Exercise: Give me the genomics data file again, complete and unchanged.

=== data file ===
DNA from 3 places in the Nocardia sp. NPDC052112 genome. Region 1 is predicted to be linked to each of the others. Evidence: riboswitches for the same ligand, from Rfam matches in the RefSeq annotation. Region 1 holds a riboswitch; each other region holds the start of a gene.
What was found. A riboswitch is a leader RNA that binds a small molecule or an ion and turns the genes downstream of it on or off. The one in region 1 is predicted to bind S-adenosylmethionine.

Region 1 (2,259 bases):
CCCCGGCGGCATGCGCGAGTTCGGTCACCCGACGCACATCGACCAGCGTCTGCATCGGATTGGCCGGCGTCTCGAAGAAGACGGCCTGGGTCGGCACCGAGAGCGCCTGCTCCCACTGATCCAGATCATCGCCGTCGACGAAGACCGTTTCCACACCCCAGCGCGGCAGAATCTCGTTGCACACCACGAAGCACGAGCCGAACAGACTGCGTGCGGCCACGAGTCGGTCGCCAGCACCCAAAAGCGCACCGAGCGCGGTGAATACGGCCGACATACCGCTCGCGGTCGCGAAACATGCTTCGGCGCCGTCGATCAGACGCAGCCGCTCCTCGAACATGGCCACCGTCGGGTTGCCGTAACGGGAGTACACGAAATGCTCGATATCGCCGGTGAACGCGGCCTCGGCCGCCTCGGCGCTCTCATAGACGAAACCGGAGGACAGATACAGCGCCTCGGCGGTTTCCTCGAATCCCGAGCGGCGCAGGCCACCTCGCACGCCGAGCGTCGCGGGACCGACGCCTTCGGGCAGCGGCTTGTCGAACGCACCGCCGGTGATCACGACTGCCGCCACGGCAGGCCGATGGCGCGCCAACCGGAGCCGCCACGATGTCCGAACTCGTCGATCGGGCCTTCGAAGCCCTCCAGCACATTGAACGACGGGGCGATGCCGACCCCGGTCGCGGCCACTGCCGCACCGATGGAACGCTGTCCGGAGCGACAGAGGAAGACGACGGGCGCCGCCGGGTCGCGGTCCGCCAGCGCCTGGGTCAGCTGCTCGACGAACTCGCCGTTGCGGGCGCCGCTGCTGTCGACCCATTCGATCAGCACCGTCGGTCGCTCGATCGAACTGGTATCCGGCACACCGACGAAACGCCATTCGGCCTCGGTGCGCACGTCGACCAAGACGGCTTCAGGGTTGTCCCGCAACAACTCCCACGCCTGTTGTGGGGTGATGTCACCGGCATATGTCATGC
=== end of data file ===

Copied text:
DNA from 3 places in the Nocardia sp. NPDC052112 genome. Region 1 is predicted to be linked to each of the others. Evidence: riboswitches for the same ligand, from Rfam matches in the RefSeq annotation. Region 1 holds a riboswitch; each other region holds the start of a gene.
What was found. A riboswitch is a leader RNA that binds a small molecule or an ion and turns the genes downstream of it on or off. The one in region 1 is predicted to bind S-adenosylmethionine.

Region 1 (2,259 bases):
CCCCGGCGGCATGCGCGAGTTCGGTCACCCGACGCACATCGACCAGCGTCTGCATCGGATTGGCCGGCGTCTCGAAGAAGACGGCCTGGGTCGGCACCGAGAGCGCCTGCTCCCACTGATCCAGATCATCGCCGTCGACGAAGACCGTTTCCACACCCCAGCGCGGCAGAATCTCGTTGCACACCACGAAGCACGAGCCGAACAGACTGCGTGCGGCCACGAGTCGGTCGCCAGCACCCAAAAGCGCACCGAGCGCGGTGAATACGGCCGACATACCGCTCGCGGTCGCGAAACATGCTTCGGCGCCGTCGATCAGACGCAGCCGCTCCTCGAACATGGCCACCGTCGGGTTGCCGTAACGGGAGTACACGAAATGCTCGATATCGCCGGTGAACGCGGCCTCGGCCGCCTCGGCGCTCTCATAGACGAAACCGGAGGACAGATACAGCGCCTCGGCGGTTTCCTCGAATCCCGAGCGGCGCAGGCCACCTCGCACGCCGAGCGTCGCGGGACCGACGCCTTCGGGCAGCGGCTTGTCGAACGCACCGCCGGTGATCACGACTGCCGCCACGGCAGGCCGATGGCGCGCCAACCGGAGCCGCCACGATGTCCGAACTCGTCGATCGGGCCTTCGAAGCCCTCCAGCACATTGAACGACGGGGCGATGCCGACCCCGGTCGCGGCCACTGCCGCACCGATGGAACGCTGTCCGGAGCGACAGAGGAAGACGACGGGCGCCGCCGGGTCGCGGTCCGCCAGCGCCTGGGTCAGCTGCTCGACGAACTCGCCGTTGCGGGCGCCGCTGCTGTCGACCCATTCGATCAGCACCGTCGGTCGCTCGATCGAACTGGTATCCGGCACACCGACGAAACGCCATTCGGCCTCGGTGCGCACGTCGACCAAGACGGCTTCAGGGTTGTCCCGCAACAACTCCCACGCCTGTTGTGGGGTGATGTCACCGGCATATGTCATGC